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THE KNIGHT OF THE GOLDEN HAIR.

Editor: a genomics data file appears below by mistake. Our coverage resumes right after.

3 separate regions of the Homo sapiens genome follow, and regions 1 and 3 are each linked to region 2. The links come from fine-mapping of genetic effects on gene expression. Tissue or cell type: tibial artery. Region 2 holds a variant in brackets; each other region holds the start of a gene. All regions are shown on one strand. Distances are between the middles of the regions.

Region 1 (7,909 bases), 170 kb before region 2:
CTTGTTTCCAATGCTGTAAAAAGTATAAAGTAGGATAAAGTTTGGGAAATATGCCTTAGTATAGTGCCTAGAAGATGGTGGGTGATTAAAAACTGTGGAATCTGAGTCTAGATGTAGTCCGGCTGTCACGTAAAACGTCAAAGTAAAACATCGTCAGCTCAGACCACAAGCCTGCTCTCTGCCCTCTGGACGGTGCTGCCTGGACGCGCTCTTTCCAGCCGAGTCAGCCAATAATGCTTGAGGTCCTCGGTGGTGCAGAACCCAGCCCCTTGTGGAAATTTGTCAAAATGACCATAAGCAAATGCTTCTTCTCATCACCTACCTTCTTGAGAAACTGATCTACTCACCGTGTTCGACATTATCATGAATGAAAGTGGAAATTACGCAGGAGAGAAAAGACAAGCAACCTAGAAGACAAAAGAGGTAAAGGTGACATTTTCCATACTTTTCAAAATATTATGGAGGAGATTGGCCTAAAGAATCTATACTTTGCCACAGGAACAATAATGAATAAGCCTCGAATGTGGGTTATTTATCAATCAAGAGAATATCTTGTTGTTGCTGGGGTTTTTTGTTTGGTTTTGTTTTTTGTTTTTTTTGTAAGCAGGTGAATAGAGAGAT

The sun rolled up from an east of red, He vanquiahed many a wily foe, . _ The world waa freah and fair, And hacked him limb from limb— When summoned loud from hia truckle-bed Ah, tiger and lion he laid full low The Knight of the Golden Hair. In the deptha of the woodahed grim. They garbed him atout in hia doublet worn, In all the waate of the yard waa naught They laced hia scarlet shoon, He did not bravely dare; And forth he strode in the dimpling morn. Dragons and gianta and trolls he »ought, And called for hia trusty spoon. This Knight of the Golden Hair. Hi* trencher he scraped in minutes ten (Tws* a bowl of mush, I wis, But fsith and foraooth, the be«t of men Have flourished on fare like this). Then sway, away, for he could not stay; Good-by to the brcakfaat-bonrd i A thousand ventures, abroad by day, Were waiting his knightly sword. At last, when the west with pink was soft, And the *un rode high no more. He motive foil to a spell he oft Haa battled in vain before. Assailed by a boat of drowsy charms He yielded to magio deep, And locked secure in his mother's arma Was seized by the wizard Sleep! —Edwin L. Sabin, in Woman's Home Companion. BOB PEEPLES* WHISTLING CAT. Dy ALFRED J. WATERHOUSE. OB PEEBLEH, n long, lank Westerner, was sitting In his Dakota home watching a eat that was struggling back to (murcIous life, PfHibies having chloroformed her to gain a private end that he had In view. As the ent finally opened her eyes she looked at Bob inquiringly, as If she would ask: "What is tin* matter with me? I feel queer, looktnl Inquiringly at tbe brute, as If he Would say: »"Well, have you uny re marks to make? I am listeuing." The oat was not feeling well. She still was dizzy from the effects of the drug, her head ached, and there was n peculiar feeling of fuln«*ss In her throat So she looked at Bob Peebles nnd gave vent to ber emotion iu a vocal uoise. The animal was somewhat disap pointed nnd more surprised at the re sult of her effort She had Intended to express her feelings In a long-drawn meow which would tend both to main tain her established reputation as a songster and to unsettle and agonize the people of the neighborhood. In stead, the sound she made was a pro tracted aud peculiar whistle. Her feel ings were hurt, nnd she sat up to think about the matter. Ilad the execrable man dt*prlved her of her gifts ns a vo calist? She looked at Peebles reproach fully nnd beseechingly, nnd then tried her voice again. Despair seized her; a whistle was the only result. But If tbe cat was made unhappy by this surplsing exercise of her vocal or gans, Bob Peebles was not. As he lis tened to tho shrill warble he seemed fairly abandoned to bliss. He laughed, ho threw his nrms wildly in the air, he got up nnd walked the room, laughing all tho time. "All right!" he said, right! You may not be much of a songster, my beauty, but I guess you'll do. Hereafter you'll necessarily live on milk, but I'll live on the fat of the land, or I'm no prophet. The cat wildly clawed at her throat nnd whistled In response, nnd. In his happiness. Bob Peebles stooped and stroked her. It did not take long for the people of Flresteel to learn that Mr, Peebles had a whistling cat The quadruped her self served as nn advertising agent of the fact With her change of voice had come no corresponding change of her feline nature, nnd naturally she still felt an Inclination to Join In mid night concerts, and did so. Athirst she showed some disposition to fall off fences or housetops in her surprise nt the sound she omitted when she had Intended to make a remark In choicest cat language, but gradually she ap peared to come to the conclusion that it perhaps was a bad cold that ailed her, nnd she let It go at that. Still, It was noticeable that she yet clawed at her neck nt odd times In au unsatisfied and inquiring way. On the morning after the first feline concert in which Peebles' cat Joined, Tom Bowker met Bill Collins and said to him: Bay, did you hear that queer noise minglin' In tbe strains of the cat or chestra Inst night—sort of a cross be tween tbe croak of a frog and the squawk of a bluejay. "Yes. I hcerd It" Bill responded, "but it seemed to be more like a combination of the warble of a canary an' the dyln' gasp of a locomotive. This brief conversation gives a fair idea of tbe attitude of the populace to ward this nightly phenomenon, but as the people learned that Bob Peebles ac tually had a whistling cat surprise merged In quiet nnd persistent curiosity and n constant stream of sightseers haunted bis dwelling. But, although Mr. Peebles' whistling Cat was a recognized popular success be himself did not appear to be entire ly satisfied with her efforts. He sat in the sunshine by Ills house one day and (watched the cat ns she washed herself after the manner of her species. As be watched, he thought, nnd at last his thoughts Were expressed In a mono logue. m B •* The man, too. That's all »• •» «• t» You do well enough for nn ama teur," he said, addressing the cat, "but I don't believe you'd be worth a whoop ns a professional. Now, If you could .whistle some notes—not necessarily a tune, but enough notes to make a pleasin' variety. Bob Peebles stopped talking. After n moment of reflection be arose, went over to the cat, and. on his index finger, took some measurements of her throat. I b'lleve," he said, "that by using n longer tube I could get room for 'bout three or four notes." Then he took the cat npon his arm, nnd with a frown of reflection upon Ills brow went Into tho house. Three days later a wave of excite ment overran Flresteel nt a report lirought In by Bile Stewart. "A mob of cats," he said, "started up n concert outside of my window last night an' I was preparin' to applaud them with a stovehook when I noticed some peculiar sounds, an' there sto«Kl that cat of Bob Peebles', an', b'gosb, gents, you kin b'lieve nie er not the blame critter was whistlin' a tunc. Yes, ulr; 'twas short but 'twas a tone. I didn't exactly remember the name of the tune, but 'twas one all right Thereupon all Firc8t(*cJ adjourned to Bob Peebles' house to satisfy itself aud Was convinced. At this juncture of affairs Mr. Pce bUM became unwontedly energetic. Flrtt of all lie constructed a liouse-llko structure on his wagon. Then, turning urtlst, he painted on its sides in great, itragffUhg letters: ■ Î THE CELEBRATED CAT ; ! PHENOMENON. Î : IT ACTUALLY WHISTLES. ; 1 The Remarkable and Oiily t ; Feline That Does. 2 Admission, 25 Cents. ; ROBERT PEEBLES, Prop. ; i Theu Peebles wont on tho rood as a showmAD, the whistling cat being tbe show. The exhibition was a notable success. Money came fast to tho pro prietor, and It was a poor afternoon und evening when it did not take in $40 or $50. The doctors made some trouble for him iu the towns where he exhibited tbe cat by urging that be permit them to examine her vocal or gans, but he Insisted that they might dislocate Its whistling apparatus by their researches, aud so managed to hold them off. Thereupon tho doctors talked, and so some suspicion was cast on his show. However, the people still paid their money to see the cat, and so Bob was satisfied. He was in the very heydey of his prosperity when he returned to Fire steel, where the cat bad begun to whis tle. He boused tbe animal in hie little dwelling nnd then Rallied forth to meet the inhabitants in Ills new role of a conquering hero. He rather overdid the part, And this It was that led to his downfall, for, although his old neighbors did not object to his prosper ity, they did object to bis throwing It in their faces. One evening lie was sitting In Or mund's place of business, and, as usual, was talking about his remarka ble cat nnd Its still more remarkable owner. After a while Doc Lee, Tom Bowker and Bill Collins got up and went out, one at a time, but ns eight or ten of tbe boys were left he paid no attention to that aud Just kept on brag ging. It must have been nn hour or two before they returned and sat down, looking rather mysterious, but Bob did not mind them; be went right along with what be was saying: I tell you, gents, when that Yank ton audience of 3000 people camo to look nt the cat-" Oh, blame the cat!" Tom Bowker said that, and Bob looked at him reproachfully before he continued: As I was saying, when rudely Inter rupted, gents, the cat-" "I'm sick of your dratted cat. It doesn't amount to a whoop, anyway. The boys, except Doc Lee and Bill Collins, didn't know what Tom meant by these Interruptions, but they were middling sick of the cat themselves, and so they welcomed them, could see on their faces how they felt, and he recognizod that the time had come for him to defend his source of Income, so he said: 'That's the most remarkable cat-'' "It's nothin' of the kind." It's the only cat ever known that whistles instead of yowling; positively the only feline that warbles like a can ary an' chirps like a silver-throated nightln 'The deuce It Is! I've got a plain, or dinary yaller cat of no special peder grec, an' that never was advertised at all, that kin whistle all 'round your cat an' not half try." You—you—what's that you say?*' "I've got a cat that I've been tryin' to give away that kin whistle better than yours kin. Ho* much money you got that says till of Is ty out Hie ter a It - • • •• • • so Boh to of A a I I to n « • »» »» • • SO?" Well, I've got a hundred or two." I'll bet you a thousand that your cat can't whistle in the same day with mine. Bob didn't expect the proposition would be taken, but that amount Just sized up the pile that Tom had brought with him for the emergency, so he said "Done," nnd the money was put up. Peebles would have been very well satisfied to bave bad that end the mat ter, but It didn't, for Doc and Bill then offered to bet five hundred each, and he, hoping that he had a sure thing, and knowing that he must main tain the reputation of his cat anyway, took the bets. Some of the other boys, too, got an idea or so, and within ten minutes Bob had put up $2900, which pretty near the total of his avall was able capital. Then Tom went out and got his éat, which looked as If It had lost eight of Its nine lives and was considering the advisability of letting the other go. nnd the <rowd Immediately adjourned to Bob Peeble's house to decide the matter. Bob set bis cat In one corner, and Tom placed bis In another, and they drew cuts to see which should stir bis feline up first, that being the manner in which Bob had been accustomed to rnako bis pussy whistle. Well, Tom hud to take the first try, and when he punched bis cat it let out a whistle that would have stood for successful competition with a locomotive Bob's face showed that he was sur prised and middling anxious, but be put ou a bold front and gave bis cele brated cat a punch to remember. She let loose a genuine cat-yowl that was a success in its way, put nobody reuld have mistaken it for a whistle. The look on Bob's fare when his cat did that was something saddening to remember, and the nnimal herself looked both surprised and disappointed, for she had been accustomed to tbe adulation of the masses, and she real ized that her effort had not been crowned with success. She tried again, and it seemed almost as If she would shed tears when she heard the result. After the faithful creature's second attempt Bob Peebles acted as if be at of were almost dazed by grief. He looked at Tom Bowker's cat and then at his own; then he looked at the crowd in a dispirited way, gulped, and said: "Take the money, gents; it's yours. But after you've got it would—would you have any objections to my—to my looking in your cat's throat?*' "None at all," says Tom Bowker, reaching for th® money in the stake holder's hand, "but you'll have to allow that It's settled, and-" Just then something curious hap pened to Bowker's cat. It gulped, gasped, threw Itself on Its back, and clawed the air madly. At first the boys thought the creature was going Into a fit, but after a little it straight ened up and appeared to be all right They had to chloroform the animal to let Bob Peebles look Into Its throat but this was soon done, as he hap pened to have some of the drug on hand, and after be had taken a long look he sighed and said: "It's all right an' the game's on me, but I don't see yet how the blame crit ter did It." Outside of the house, later, Tom Bowker and Bill Collins held an ani muted conversation. I told you," said the latter, "that their throats ought to bo of the same size. »* Well, It's all right, ain't It?" tho for He didn't swallow it mer responded, till after he'd whistled the money Into our hands. He might, 1 * Collins replied, but he was feeling too jubilant to argue the case Just then, and so the matter was dropped. Bob Peebles never recovered his grip, nnd bis unique position In tbe world of business was permanently lost He still hangs about tbe old town, but be Is a broken and disappointed man. His cat died. The recovery of its voice gradually wore on his nerves, and it soon passed away, the victim of a pop ularity that waned.—New York Times. • • *» • • Bird Rung on the Wing. 'The songs of all birds gain In beau ty when they are uttered on tbo wing," says Henry Oldys in Llppincott's Mag azine. "They seem to be delivered with more abandon and greater volumo. Tlie water-thrush's first cousin, the oven bird, furnishes a striking example of this. His ordinary song consists of a repetition of the same note hammered out with a constant crescendo. Very effective it Is, too, as a part of the general music of the forest, though lacking Individual attractiveness on account of the monotony of Its reiter ation. But when the bird rises above Hie treetops nnd descends after the fashion of the Indigo bird to an accom paniment of scattered notes, he takes far higher rank ns a performer. Not always, however, does lie require the exhilaration nnd inspiration of an aerial toboggan to causo him to aban don his plain chant for a more florid ter perched on a grapevine not two I have heard him sing the lat Kong. feet above the ground. And. ns If to show that he did not reserve his supe rior powers for special occasions, he mingled it with his plain chant, some times beginning with the chant and ending with the song, and sometimes reversing this order. I love to see the oven-bird on tbe ground. There is such a ludicrous assumption of dignity on hi» part as be strides about the stage, for a moment forgetting himself far ns to hop. There is the same even, measured steadiness about his movements that there Is In his chant. It Is only when he launches himself Into the effervescing song that he for gets his staid demeanor. never so * » How Children Spend Their Money. IIow many parents do you think add word of advice on the spending of the money that they so freely give? Well, of these six hundred and thirty, two hundred and ninety testified that their parents did think it worth while to direct them. Oddly enough. It was the Germans, the Swedes, the Italians and the Spanish fathers nnd mothers that came out strong on the question of advice. The American parents wen* left behind, although seventy-four of them did trjr to help their children. But how did the children take the advice? A ten-year-old boy frankly said: "My father advises me to save It (ten cents a «lay), but I say wbat Is tbe use? I have all I need." "My mamma advises me to save, but my papa does not, so I spend It all on candy!" cheerfully admits a little girl, nnd It <loes not take much Insight to picture tbe kind, easy-going father whose lack of ad vice quite offsets the more methodical mother's care. "I generally get money when I ask for it which Is about every day or so. I spend it as I desire. I usually spend It for candy and other things which in a way are foolish. If I was to do as my parents advise me to do I would save my pennies," con fesses an eleven-year-old boy. "My parents advise me wbat to buy, except when I buy for them; then It is my secret, Bailey Orsbee, in Harper's Bazar. n wrote one little glrL-Agnes Not a Good Looker. From the mountains of Camden, Me., story of a Philadelphia mer comes a chant who has a summer cottage In that village, and who wished to ex change a lively horse which he owned with a French-Canadlan who had a gentle animal, which women and children could drive. The Frenchman willing to trade, but for some insisted upon repeating to the more was reason visitor that the local horse did not "look" as well as the one belonging to tbe Philadelphia man. An exchange satisfactory to both parties was eventually made, and the first time tbe visitor's wife took the horse out for a drive she discov new ered that the beast was as blind as a A few days later, when the tbe Frenchman, he mole, rusticator met said: "See here, you rascal! that horse yon swapped with me for mine was stone blind. Why didn't you tell me of it at the time? "Ah'm bln try tell you all Ah'm bln I Ah'm bln say horse was no look lak you horse— Ah'm no bin *» know how fer to tell. my say so srex, nine tarns, blam' eef you no hear me."—Pbiladel phia Ledger. Value of Stork» to Egypt. Were it not for the multitude of storkf that throng to Egypt every winter there would be no living in some part» of the country, for, after every inunda tlon, frogs appear la devastating swarms. Alfalfa as Iiougb Feed, Alfalfa Is much better as a rougb feed for horses than timothy, They can be maintained on It alone, with no bad results. Twenty pounds of al falfa bay a day Is sufficient to maintain at rest a horse weighing 1400 pounds. Causes Trouble With Wheat. One difficulty with wheat is the lia bility of being thrown out by frost In the spring, but when such Is the case the cause may bo due to lack of proper dralnago. When a field bas been prop erty tilled there will be but little lia bility of wheat being injured by alter nate freezing aud thawing. Don't Keep Cream Too Long. Where a family has but one cow the butter is frequently bad, no matter bow carefully the churning may have been done. This Is due to keeping tbe cream too loug before churning. Tho now cream is mixed with the old, aud tho butter is not good. This can be avoided by churning more frequently. Cream should bo churned as soon as it reaches the proper stage of ripe ness, and where there is a mixture of tho cream of different ages it is Im possible to have the butter of the best quality, *" Soapsuds a Germicide. Soapsuds will destroy plant lice If used around trees and vines, especial ly the aphides that work on the roots. Tbo suds may be sprayed on tho loaves as well as thrown on tho ground. Whale oil soapsuds are used to destroy scale, and If a little crude carbolic acid is added to the suds It will be all tbo better. For asparagus and celery soapsuds are excellent, and when thrown on tbe manure heap they as sist In preventing loss of ammonia, [f soapsuds are to be thrown away it will bo an advantage" to throw them where they will prove beneficial. A Clean Fertilizer. 'An excellent and clean fertilizer for house plants is to get a pound each of nitrate of soda, superphosphate of lime aud sulphate of potash. Do not mix them, but use them as desired. A teaspoonful of each in half a gallon of water will partially serve to protect against Insects and provide plant food when used around the roots of plants. If the leaves of the plants are very green reduce tho nitrate of soda one half. If the stems and shoots are slow In growth slightly Increase \be potash. When speds and flowers arc forming the proportion of superphosphate may bo increased. Valuable as a Fertilizer. All farmers know that wood ashes are valuable as fertilizer. But this value, ns many know, Is «lue very much to the material from which the ashes come. Thus ashes made from hard wood are more valuable than ashes made from soft wood. In fact, some ashes from soft wood have not enough yalue to make it work while to bother with them. It has also been found that the value is largely governed by the part of the tree from which the ashes ftre made. It is declared by chemists that the ash of young twigs Is of more value than the ash of the trunk of the tree, while the ash of the leaves Is atlll more valuable. 'Selecting Seed» The proper time In which to select goods Is late In the fall or winter. The reason for requiring this portion of the year for so doing Is because there Is no hurry, and the work can be done better. The common practice of lay ing tbe seed corn aside to remain till spring has done great damage to the corn «Top, as very often the excess of Imperfect grains is such as to cause a failure of germination over the whole field. Every ear of corn should bo ex amined, nnd the Inferior grain shelled off. Vegetable seeds also require ex amination, for insects, dampness, and other causes Interfere with tbelr safe keeping. Of course, every farmer Is supposed to be careful with his seeds, but very few farmers know the condi tion of their seeds until tho time when they are required, and then they are too much hurried to do anything with them. sometimes made the tedious occasions for a general assortment of seeds. Should any particular variety of veg etable appear to have "run out" do not retain the seed from It nt all, but procure a fresh supply from the seeds man. In fact it is best to renew all g<?eds once and awhile, as It Is bene ficial and prevents mixing varieties. Bracing a Saisine Gat«. The plan of preventing gates from sagging, shown in the illustration, is one of the best used. It has the merit of being cheap and decidedly effectual. As will be noticed from the drawing, the posts are sunk In tbe ground two feet or more, and the ends set Into a The long winter nights are P » : î n J- ' ' 32 M V*1 ♦ « ?4 1 ft d BBACBS FOB A OATS. heavy sill. This Is best done by mor tising tbe slU. Both posts and sill should be well covered with tar to prevent rapid decay. On this sill Is then built n wall of stones to within eight inches or a foot of the surface of the grouud, and on this wall Is laid a heavy piere of studiling which Is spiked to the posts. In the absence of stones, braces of heavy studding may be run from the bottom of each post next to the sill up to the top piece of studding;; the stone wall, as suggested, makes the stronger foundation. Built In the manner Indicated, the gate will work for years without sagging.—In dianapolis News. Feeding Chicken». Young chickens should be fed little and çften. The great danger In feed ing chickens up to the time they art feathered Is from overfeeding. It oc curs far more frequently than does underfeeding. Overfeeding Is more apt to occur with brooder chickens that have little chance to exercise than It does with chickens that run with the hen. There is far less danger of over feeding with .whole or cracked food than there Is when all ground food Is fed,, for the reason that digestion must take place more slowly. It there fore follows that as between hard and soft food, where both are fed, the larger the proportion of ground food the chickens eat the faster they will grow; and conversely, tho larger the proportion of cracked or whole gTaln they eat the slower they will grow and the less will be the dangers, from digestive troubles. It really becomes a question of seeing bow fast we can grow them without "feeding them off their feet"—which means without In juring their digestion. Most feeders will prefer to keep on the side of safety and not try to force them too fast. The first food should be given about twenty-four hours after hatching has been completed. The yolk sack, which lms been enclosed within the body o few hours before hatching began, con tains all the food that Is required until the digestive system is In working or der. The mistake sometimes is made of leaving the chickens so long with out nourishment that they are weak ened—but tho mistake Is more apt to bo made In the other direction. Hens pay more attention to keeping their little ones warm than they do In hunt ing for a big dinner. We should do the same.—Country Life in America. Sow Winter Wheat Vetch. This mixture of a non-legume and legume has been tried for a number of years at the station, and has proved to be an early and desirable spring green fodder. In order to grow the crop sat isfactorily the land should be plowed, harrowed, and manure spread at tho rate of four to six cords to the aero and harrowed In. Fertilizer may be used In place of manure, at the rate of fifty pounds of nitrate of soda, three hundred pounds of acid phosphate and two hundred pounds of muriate of potash to the acre. In the spring a top dressing of fifty to ono hundred pounds of nltrato of soda will prove beneficial. One and one-half bushels of wheat and one bushel of vetch should be sown broadcast about September 1 and covered not too deeply with a wheel or other harrow. Cutting should be gin Just before the wheat heads ap pear, which in this locality is the last of May. The green crop will remain In feeding condition for twelve to four teen days. If more of the fodder mix ture has beon produced than can be fed green, the balance may be made Into hay. The vetch seed may be pro cured of New York seedsmen. The results of several y eats' trial have shown this fodder mixture to be perfectly hardy and quite preferable to tons of green material to the acre un der average conditions, and In compo sition, digestibility and feeding value It fully equals peas and oats and sim ilar crops. The vetch Is a poor seeder, and bccauso of the present cost of the vetch seed It is doubtful If the ordinary dairyman can afford to grow the mix ture; but the milk producer In the vicinity of profitable markets, who cul tivates extensively, may find it a very satisfactory source of early green feed. The dried wheat and vetch fodder, If cut when In bloom, Is preferable to ordlnay bay for milk, but, on account of the Increased cost of production, It would hardly be considered profit able as û bay substitute.—Professor J. B. Lindsay, Amherst, Mass, Growing Turnips on Sod. This Is an easy method of obtaining a very good crop of turnips or ruta bagas with practically no work except seeding and harvesting. Of most Im portance Is the selection of the land, which should bo rich, and a clover sod is best But any kind of sod will do, If the grass has been cut for bay for two or more seasons. It should be well drained, and rather level to pre vent the soli from washing In heavy rain. Break It to the depth of four to five Inches and see that all of the sod is turned woll over. It Is best to smooth It down with d plank drag or roller. Then uso a disc harrow to loosen and pulvorlzo the top soil for two and a half Inches or more, to make a fine seed bed. A spring tooth harrow may be used in absence of a disc. Sow the seed at the rate of one and a half to two pounds per acre. It Is not advis able to uso too much seed, as It then may require a large amount of tire some work in thinning out the plant. A space of eighteen to twenty inches iu diameter should bo allowed to each turnip or rutabaga—Swode—that may develop Into good sized tubers. If the seed must be sown by band It should be mixed with four or five times us much bran, or ashes may be used. This 4s quite necessary, as the seed is very small and difficult to sow by hand evenly, Besides the bran or ashes will be an aid In showing where the seed falls. We prefer not to sow the tur nips until some time In June, as the roots will then make the most growth quite late tn summer, and thus b< crisp, Juicy and sweet when harvested while If sown early they will usually stop all further growth during the hot dry period so -frequently prevailing ir later part of July and August, nnc then turn fibrous and tough by the tim« they a»e pulled. If the land Is free froir foul yveeds, as It should be, and seed lug done properly, no further atten tlon Is required until It Is time to pul tbe tubers and store away. On a clcai sunny day, pull and throw into row« or small piles, and let them remain ii the sun for a few hours to let any sol that might stick to them become dry Then follow with a wagon and load when they should be taken to rool cellar or pit and stored at once, tops should be cut off quite close t« the roots with a sharp knife. This 1 prefer to do in the field at the tim« they are pulled. In absent of a rool cellar, turnips as well as potatoes may be stored in pits, dug In the ground Select a place where there is a good nat ural drainage and make pit four feci In diameter and two or three feet deep Put in roots till heaping full. Covei with a foot of coarse hay or straw, an« place a couple of feet of soil on toj of this, if they are to be left In pit al winter,—Lewis Olsen, In The Epitou It will yield at the rate of ten a I Tin ; 1st. HE DIDN'T WANT TO BUN I 8INGULAR CIRCUMSTANCES AT* TENDING THE ELECTION OF CORONER WAL8H. The Celebrated Humorist, Max Adeler, Writes of the Trials and Tribula tions of a Man Put Into Office Against His Will. The predecessor of our present cor oner, Barney Maglnn, was a man named Walsh. He was telling me the other day about the singuar circum stances attending his election to tho office. "You know," said Mr. Walsih, "that I didn't want that position. When they talked of nominating me I told them, says I: 'It's no use; you needn't elect me; I'm not going to serve. D'you s'pose Im going to give up a respectable business to become a kind of state body-catcher? D*y«xu Imagine I'm going to occupy my time skeetlng about over this coun try mauling dead people, and plung ing things into them, and setting on them to find out what killed them? Well, I Just ain't I'm no professional corpse-investigator. I'm down on this post-mortem foolery, anyway. I don't Intend to spend my life rassllng with bones lying all around the state. There's no sense in it. Why don't you chuck them into the sepulcher and be done with It? When a man's blowed up with gunpowder and comes down in mincemeat it don't interest me to know what killed him; so you needn't make me coroner, for I won't serve.' "Well, sir, do you believe that those fellers persisted in nominating me on the Republican ticket? Yes, they did; actually put me up as a candidate. So I published a letter declining the nomination; but they absolutely had the insufferable cheek to keep me on Uhe ticket and to hold mass meetings, at which they made speeches In my favor. I was mad as thunder about It, because It showed such a scand'lous disregard of ray feelings; and so I chummed in with the Democrats, and for about two months I went around to the Democratic .mass meetings and spoke against myself and In favor of the opposition candidate. I thought I had them for sure, because I knew more about my own fallings than those other fellers did, and I enlarged upon them until I made myself out—well, I just heaped up the Iniquity until' I used to go home feeling that I was a good deal wickeder sinner than I ever thought I was before. It did me good, too. I reformed. I've been a better man ever since. "Now, you'd 'a' thought people would 'a' considered me pretty fair au thority about my own unfitness foe the office, but I hope I may be killed and eaten If the cltiztms of this coun ty »positively didn't go to the polls and elect me by about eight hundred ma jority. They did, indeed. I wax the worst cut-up of any man you ever saw. I had repeaters around at the polls, too, voting for the Democratic candi date, and I paid four of the judges to falsify the returns so as to return him. But It was no use; the majority was too big. They had me in a hole. And on election night the Republican ex ecutive committee came around serenade me, and as soon as the band struck up I opened on them with a shotgun and wounded the bass-drum mer in the leg. But they kept on play ing, and, after a while, when they stopped, they poked som congratu latory resolutions under the front door and gave me three cheers, and went home. I never was so annoyed In my life. to "Then they sent me around my certificate of election; but I refused to receive it, and as sure as I'm alive those fellers grabbed me and held me while Bill Harner rammed that certifi cate into my coat pocket, and then tlney all quit The next day a man was run over on the railroad and they wanted me to tend to him. But I had my mad up and I wouldn't. So, what dees the sheriff do but come here with a gang of police and* carry me out there by force. And he scared up a Jury, which brought in a verdict. Then they wanted me to take the fees but I wouldn't touch them. I saiJ I wasn't going to give my sanction to the proceedings. But of course. It was no use. I thought I was living In a free country, but I wasn't, sheriff drew the money and got a man damus from tho court, and he came here one day while I was at dinner. When I sftid I wouldn't touch a dol lar of it, ho drew a pistol and said if I din't take those funds he'd blow my brains out. So what was a man to do? I resigned fifteen times; but somehow those resignations were sup pressed. I never heard frort them. Well, sir, at last I caved, and for three years I kept skirmishing around per fectly disgusted, meditating over folks that had died suddenly, and Inquiring about old, dilapidated cadavers that were picked up In various places. "And do you know that on toward the end of my term they had the face to try to nominate me again? It's a positive fact. Those politicians want ed me to run again; said I was the most popular coroner the county ever had; said that everybody liked my way of handling a corpse, it was so full of feeling and sympathy, and a lot more slush like that! But what did I do? I wasn't going to run any such risk again. I wasn't going to submit to such despotism more'n once anyway. So I slid up to the city, and the day before the convention met I sent down word that I was dead. Circulated a report that I'd been killed by falling off a ferryboat. Then they hung the convention hall In black and passed resolutions of respect, and then they nominated Barney Maglnn. "On tho day after the election I turned up, and you never saw men look so miserable, so cut to the heart those politicians. They said It was an infamous shame to play It on them that way, and they declared that they'd me for sheriff at the next election to make up f«>r it. If they do I'm going to move for gtxxl. I'm going to sail for Colorado or some other decent place, where they'll let a man alone. I'll die in my traces before I'll ever take another office in this county. I will, now mind me!'\ç-New York Weekly. The a I ; ru ;i The one-legged man can never travel more than a foot at a time. THE OLDEST FERRY. I Th^Crose Channel 8ervice from Dover to Calais. Perhaps tho eldest ferry In the world is the cross-channel service from Calais to Dover. It has been In existence for more than 20 centuries, and the vessels which have been en gaged In it Include every variety ol shipping, from Caesar's high-peaked galleys, propelled by banks of oars, to the new turbine steamer, The Queen which has been in service eine« Jun« 27 last. During the first century there Is nc doubt that a cross-channel service of a more or less regular character was established as part of the system of posts maintained throughout the Ro man empire, and was used by the Ro man generals commanding the Britain to keep up communication with Gaul and Rome. The lead thus given by the military authorities of Rome was followed by the missionaries, whose constant Journeying kqpt open what may be fairly described as the progeni tor of the present vast passenger and mail service, which, by way of Dover and Calais in 1901 numbered nearly 300,000 persons, and 4500 tons of mall matter, the latter carried ln 160,000 mall sacks. The fist steamship to sail between Dover and Calais began her voyage In 1820. She was a Scotch built vessel ol 100 tons and named Rob Roy. She did not materially reduce the time ol crossing, the time then required by sailing ships being two and a half tc throe hours. It was not till about 188C that large steamers reduced the tim« of crossing to about one and one-hall hours, and It has taken the whole sub sequent period to lessen the passage by another half hour. In The Queen the turbine engine* are placed well astern and take up but little space as compared with the ordi nary engine, writes United States Con sul Milner at Calais. The noise made by these turbine engines is unlike the common engine. They make a rum bling noise like rapid-running dyna» mos. Even in their immediate vicin ity there Is little or no vibration, but one is conscious of being in close proximity to great power. From amidships forward cn the promenade decks there is no noise or vibration whatever, and when the vessel le making 23 knots per hour in good weather passengers are reminded of being on shipboard only by noting that they are gliding rapidly over the sea. Any one embarking upon The Queen without knowing the ship or ever hav ing heard of her will be conscious ol the fact as soon as she is under way, that he is sailing on a steamship un like any upon which he has sailed. In heavy weather, however, the expe rience must be that of other twin screw boats. Other turbine boats are in contemplation for the service be tween Dover and Ostend and between Newhaven and Dieppe. After a month's trial The Queen has made the voyage from pier head to pier head in 50 minutes. Salisbury as a Debater. The next time I saw and heard him was In the house of commons. A full dress de bate was in progress on the second reading of a motion for the abolition of church rates. Bright and other lead ing members had spoken. Lord Robert Cecil sat on a back bench below the gangway, and made a caustic speech against the motion. A Radical speak er had made some reference—I forget what—to "the secular arm.'' "An hon orable member," retorted Lord Rob ert Cecil, "has threatened us with the 'secular arm,' which I take to mean the brawny arm of the member for Bir mingham." He spoke for about half an hour without a note and without hesitation. In figure, voice, manner and debating alertness his brilliant son' Lord Hugh, reminds me of what his father was then. Lord Palmerston had "spotted" him before this as a dan gerous opponent. "Beware of that young man," he said to one of his col leagues; "he Is master of one great secret of success in debate. Instead of defending himself, he attacks you." The debate In which I first heard the late premier was a memorable one. When the tellers announced the num bers, It was found that the "Ayes" and "Noes" were even. After a short pause, the speaker rose, and in a few well chosen words gave his reason for giving his casting vote In favor of tho "Noes."—Malcolm MacColl in The Spectator. A Serious Mishap. The Imitative faculty is the most valuable mental gift which a civil ser vant can possess, as his success large ly depends upon his ability to repeat official formulae and to write docu ments in the style of his superior, who will sign them. Negroes are admira ble imitators, and they make excellent civil servants. Here Is a letter from a Gold Coast postman to his postmas ter: "Dear Master—I have the pleas ure tq regret to Inform you that when I go bath today a billow he remove my trouser. Dear master, how can I go on duty with only one trouser? If he got loss where am I? Kind write Aczcra that they send me one more trouser, and so I catch him and go duty. Good day, sir. My God, how are you. Your loving corporal, J. A." N«rte how readily the man adopts not only official phrases, but what is prob ably the unofficial languago of his postmaster.—London Chronicle. Leaf-Cutting Bees. The leaf-cutting bees are near rela tives of the honey and bumble-bees, which they closely resemble. They derive their name from the habit you have ob8erve«l, of cutting out bits of leaves for their cells. The circular pieces are for the ends of the cells, and the oblong ploces for the sides. The 80 cells are usually In burrows cut into wood, for some of tue leaf cutting bees, like the carpenter bees, have the talent of cutting holes into wood.—St. Nicholas. No Great Loss. •This drama." said the young thor, "Is taken from the French." "Well," replied the manager to j whom it bad been submitted, "I don't I believe the French wfll ever miss It. —Chicago News. au-